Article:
Senate defense bill takes first steps to undo sequestration

Making good on earlier promises, members of Congress are using the 2013 defense bill to reverse the impending effects of sequestration, the “doomsday” scenario which was triggered in late 2011 amid budget-cut squabbling on Capitol Hill.

The National Defense Authorization Act currently being considered in the Senate includes orders for Defense Secretary Leon Panetta to produce by Aug. 15 a detailed report examining the impact of sequestration on DOD, which could take effect on Jan. 2, 2013. Sequestration would assess $492 billion in defense spending reductions between 2013 and 2021, in additional to $487 billion in cuts DOD is already implementing. The failure of a so-called "supercommittee" to agree on more targeted budget cuts trigger sequestration as a consequence.

“The leaders of [DOD] have consistently testified that automatic reductions would have a detrimental impact on the department’s ability to maintain readiness... Sequestration will also have a detrimental effect on the industrial base that supports [DOD],” language in the Senate’s NDAA conference report noted.

According to the conference notes, the mandated report must include sequestration’s potential impact military readiness, the ability to carry out the national military strategy and any changes to the most recent chairman’s risk assessment.

Additionally, the language demands an evaluation of how sequestration could affect industry and employment.

“The committee is also aware that automatically triggered cuts would disrupt programs, projects and activities across the military departments and components, potentially causing the termination or restructuring of hundreds of contracts,” according to the document. “Therefore, the report should include an estimate of the number and value of all contracts that will be terminated or re-scoped due to sequestration, including an estimate of the resulting costs.”

The bill goes on to demand the report include an estimate of the number of civilian, contract and uniformed personnel whose employment would be terminated due to sequestration.

Throughout the conference notes, members of the Senate Armed Services Committee decried the looming threat of sequestration, demanding Congress act to stop the process from taking effect in January.

“Pentagon leadership has repeatedly warned that these additional cuts, totaling almost half a trillion dollars over the next decade, would devastate the department’s ability to provide for the nation’s defense,” Sen. John McCain (R-Ariz.), SASC chairman, said in the notes. “Sequestration would undermine the readiness of the armed services, dramatically reduce our ability to project power and defend our interests, jeopardize the livelihood of civilian and uniformed personnel alike and increase risk to national security - not to mention the shattering impact on our fragile economy with the potential for hundreds of thousands of layoffs.”

On June 2 at the Shangri-La Dialog in Singapore, Panetta once again rejected sequestration, calling on Congress to nullify what he said has amounted to them putting a gun to their head, according to a DOD release.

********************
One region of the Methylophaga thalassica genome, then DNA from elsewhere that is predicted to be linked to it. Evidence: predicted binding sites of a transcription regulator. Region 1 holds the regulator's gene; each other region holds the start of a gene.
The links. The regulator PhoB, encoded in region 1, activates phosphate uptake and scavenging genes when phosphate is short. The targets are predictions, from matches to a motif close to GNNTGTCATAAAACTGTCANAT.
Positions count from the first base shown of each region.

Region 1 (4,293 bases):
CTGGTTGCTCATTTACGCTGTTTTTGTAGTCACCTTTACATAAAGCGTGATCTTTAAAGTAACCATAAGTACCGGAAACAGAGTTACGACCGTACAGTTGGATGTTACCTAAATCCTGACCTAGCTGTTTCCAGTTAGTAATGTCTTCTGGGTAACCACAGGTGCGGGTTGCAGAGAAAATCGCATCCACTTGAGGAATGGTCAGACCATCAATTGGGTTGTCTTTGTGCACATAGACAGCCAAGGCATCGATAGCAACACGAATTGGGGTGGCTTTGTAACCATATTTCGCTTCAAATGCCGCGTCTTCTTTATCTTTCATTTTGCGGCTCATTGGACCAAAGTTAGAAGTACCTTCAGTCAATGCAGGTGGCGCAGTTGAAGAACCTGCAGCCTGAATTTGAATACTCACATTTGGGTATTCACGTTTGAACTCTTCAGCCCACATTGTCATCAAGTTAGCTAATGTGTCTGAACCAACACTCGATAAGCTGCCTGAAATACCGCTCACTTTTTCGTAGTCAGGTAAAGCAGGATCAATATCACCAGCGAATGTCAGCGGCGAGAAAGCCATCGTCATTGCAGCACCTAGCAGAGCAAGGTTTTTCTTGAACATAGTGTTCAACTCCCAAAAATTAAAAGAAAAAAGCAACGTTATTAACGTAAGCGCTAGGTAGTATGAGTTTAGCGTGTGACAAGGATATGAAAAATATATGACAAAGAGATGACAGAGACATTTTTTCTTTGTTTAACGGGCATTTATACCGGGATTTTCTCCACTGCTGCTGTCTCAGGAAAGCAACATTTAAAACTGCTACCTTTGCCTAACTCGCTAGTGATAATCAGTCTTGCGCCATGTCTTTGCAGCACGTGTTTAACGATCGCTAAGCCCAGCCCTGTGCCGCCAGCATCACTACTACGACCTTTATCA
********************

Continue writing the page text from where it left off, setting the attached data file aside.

“Sequester is not a real crisis, it’s an artificial crisis,” Panetta said.

About the Author

Amber Corrin is a former staff writer for FCW and Defense Systems.

Reader comments

Thu, Jun 7, 2012 No Way

We have a democrat president and Panetta has long been a liberal, so Panetta's concern of a weaker military if this happens, is somewhat not believable. Cutting the military in favor of social entitlements is what the democrat party is all about. It is absolutely nonsense to try to solve our debt on the back of discretionary spending such as defense. The president and congress need to lower the upward slope of entitlements over the long term to make a real difference. Otherwise this is simply rearranging chairs on the Titanic before it goes down. I kow it's a very trite and overused statement, but very appropriate here. The gov't can make changes to social security and medicare/madicaid/Obamacare that affect those younger then 35 allowing them time to make changes to deal with it.

Thu, Jun 7, 2012

You can’t just point to how much we spend on defense (more than the next 10 countries combined) – you also have to consider what we get for those dollars at the very same time. In my opinion all those dollars we’ve spent have contributed greatly to the lack of any major aggression by the world’s bad guys – e.g., no “world wars”. That is worth a lot.

Wed, Jun 6, 2012

Paneta's response seems incomplete to me. A funding reduction would certainly impact our ability to conduct the kinds of missions we currently perform. But invading Iraq, or threatening Syria, or possibly even defending Israel regardless of how it treats Palestinians, have almost nothing to do with our national defense.

Wed, Jun 6, 2012

Looks like the "Sequestration" has backfired on Congress.

Wed, Jun 6, 2012

Just becuase the SASC members agree it's a problem is meaningless. The only way it's solved is to push these cuts on to the domestic side (Democrats say no way) OR raise taxes(Republicans say no way). There is nothing between now and Jan 1st that will prevent this. Buckle up!

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